Communication using only words – whether verbal or written – leaves much to the imagination. Which is part of the appeal when it comes to reading for pleasure. Think of a book you’ve read and enjoyed which was later interpreted as […]
Ryland Leyton recently released his book, The Agile Business Analyst: Moving from Waterfall to Agile. Over the years, Ryland has provided training and mentoring for events and individual members of the Greater Atlanta Chapter of IIBA, so I was thrilled to see him take pen to paper and share his insights through a medium with broader reach. Ryland agreed to provide some additional information and background on the thought process behind the book for Practical Analyst readers.
“A problem well stated is a problem half solved.” – John Dewey
One of the more valuable lessons I’ve learned is that good solutions begin with a clear understanding of the problem to be solved. By starting with the problem, following up with objectives that articulate the definition of success, and then ensuring that requirements and subsequent solution artifacts and trace cleanly to, and support the original problem, we can avoid the confusion and wasted resources associated with deviating from or adding scope to the solution’s original problem and intent.
Let’s face it, lots of software projects continue to fail every year, even after so many advancements in the theory and practice of software development and business analysis. After working on countless complex software projects that delivered great business value, here’s what I learned about the reasons for a project to succeed.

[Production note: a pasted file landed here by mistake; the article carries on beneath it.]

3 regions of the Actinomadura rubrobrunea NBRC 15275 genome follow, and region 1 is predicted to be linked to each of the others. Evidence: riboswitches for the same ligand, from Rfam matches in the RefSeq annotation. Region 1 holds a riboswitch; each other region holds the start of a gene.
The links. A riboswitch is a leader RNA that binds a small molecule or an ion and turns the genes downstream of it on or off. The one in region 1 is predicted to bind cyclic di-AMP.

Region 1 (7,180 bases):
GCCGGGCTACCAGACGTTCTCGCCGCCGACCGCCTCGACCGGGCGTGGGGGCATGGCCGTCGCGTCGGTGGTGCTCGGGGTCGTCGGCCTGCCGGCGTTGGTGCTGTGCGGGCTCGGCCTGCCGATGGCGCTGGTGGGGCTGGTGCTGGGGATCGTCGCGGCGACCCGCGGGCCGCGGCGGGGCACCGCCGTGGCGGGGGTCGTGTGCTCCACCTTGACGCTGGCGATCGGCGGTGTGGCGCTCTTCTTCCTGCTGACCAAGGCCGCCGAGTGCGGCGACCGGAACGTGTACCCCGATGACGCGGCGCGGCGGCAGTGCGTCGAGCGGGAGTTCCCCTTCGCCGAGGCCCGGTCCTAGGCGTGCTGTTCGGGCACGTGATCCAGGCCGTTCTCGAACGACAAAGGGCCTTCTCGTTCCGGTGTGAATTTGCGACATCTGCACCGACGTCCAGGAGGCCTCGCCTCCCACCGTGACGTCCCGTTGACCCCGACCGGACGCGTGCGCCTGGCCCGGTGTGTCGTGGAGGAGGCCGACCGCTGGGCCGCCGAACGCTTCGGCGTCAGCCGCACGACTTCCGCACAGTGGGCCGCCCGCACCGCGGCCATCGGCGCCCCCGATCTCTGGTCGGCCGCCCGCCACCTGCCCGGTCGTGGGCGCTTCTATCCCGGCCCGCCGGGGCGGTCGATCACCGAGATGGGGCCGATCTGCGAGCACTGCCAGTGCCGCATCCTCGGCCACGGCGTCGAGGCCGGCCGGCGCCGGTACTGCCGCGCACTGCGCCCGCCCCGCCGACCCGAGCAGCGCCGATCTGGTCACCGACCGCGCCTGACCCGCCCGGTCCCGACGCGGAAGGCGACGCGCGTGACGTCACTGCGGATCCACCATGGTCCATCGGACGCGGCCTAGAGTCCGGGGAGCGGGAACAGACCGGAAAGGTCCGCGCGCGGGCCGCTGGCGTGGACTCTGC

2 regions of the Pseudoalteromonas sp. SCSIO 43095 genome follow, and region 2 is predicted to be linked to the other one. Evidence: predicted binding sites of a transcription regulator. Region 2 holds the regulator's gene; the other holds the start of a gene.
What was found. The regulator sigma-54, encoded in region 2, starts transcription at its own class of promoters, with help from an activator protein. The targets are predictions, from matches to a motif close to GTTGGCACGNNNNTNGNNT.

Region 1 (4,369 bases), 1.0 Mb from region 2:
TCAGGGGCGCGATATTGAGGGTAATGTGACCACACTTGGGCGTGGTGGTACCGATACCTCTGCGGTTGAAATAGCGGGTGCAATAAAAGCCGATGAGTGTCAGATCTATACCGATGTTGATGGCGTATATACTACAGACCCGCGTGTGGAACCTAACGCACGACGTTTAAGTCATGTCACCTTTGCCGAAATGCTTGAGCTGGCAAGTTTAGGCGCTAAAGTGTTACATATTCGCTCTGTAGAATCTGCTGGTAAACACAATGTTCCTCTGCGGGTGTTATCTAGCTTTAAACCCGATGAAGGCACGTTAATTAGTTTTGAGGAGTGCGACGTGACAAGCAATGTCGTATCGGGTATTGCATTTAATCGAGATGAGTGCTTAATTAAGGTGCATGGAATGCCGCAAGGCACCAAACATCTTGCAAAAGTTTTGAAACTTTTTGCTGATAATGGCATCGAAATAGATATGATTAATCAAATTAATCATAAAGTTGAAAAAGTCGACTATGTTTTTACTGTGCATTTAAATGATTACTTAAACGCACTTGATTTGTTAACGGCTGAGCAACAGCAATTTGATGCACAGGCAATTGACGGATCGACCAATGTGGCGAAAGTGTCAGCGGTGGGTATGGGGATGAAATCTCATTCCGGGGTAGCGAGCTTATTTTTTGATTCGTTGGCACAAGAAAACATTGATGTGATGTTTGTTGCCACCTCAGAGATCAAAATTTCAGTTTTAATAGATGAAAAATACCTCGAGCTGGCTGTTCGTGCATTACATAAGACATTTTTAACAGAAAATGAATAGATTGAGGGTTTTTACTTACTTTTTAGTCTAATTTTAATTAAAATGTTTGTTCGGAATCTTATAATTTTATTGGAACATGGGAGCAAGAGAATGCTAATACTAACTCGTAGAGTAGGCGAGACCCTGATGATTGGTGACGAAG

While debates rage as to the effectiveness of meetings in general, and books have been written on meeting organization and management, I’ve found that often meetings go wrong before they even begin because the invitation is missing (or vague in) four critical components, without which the likelihood of full participation and effectiveness is diminished.
“Without requirements, there is no way to validate a program design; that is, no way to logically connect the program to the customer’s desires.”
— Benjamin L. Kovitz
If human communication and human memory were perfect, we may not need deliberation and documentation of requirements. Alas, neither is close to true. It is the iterative exercise of modeling requirements, and then documenting them that enables shared understanding to be affirmed, and then shared with those who use requirements to guide design, construction and quality assurance. Requirements are the link between concept and product, and an important standard for measuring solution success.
Poor grammar and spelling that cause a requirements model to be inaccurate, or difficult to understand and use, are serious because they negatively affect the documentation’s ability to serve its purpose. An otherwise solid, easy to understand document with some errors in grammar and spelling, is not as serious. In either case, poor grammar and spelling should be included in the offending analyst’s professional development plan, and improvement should be encouraged and expected.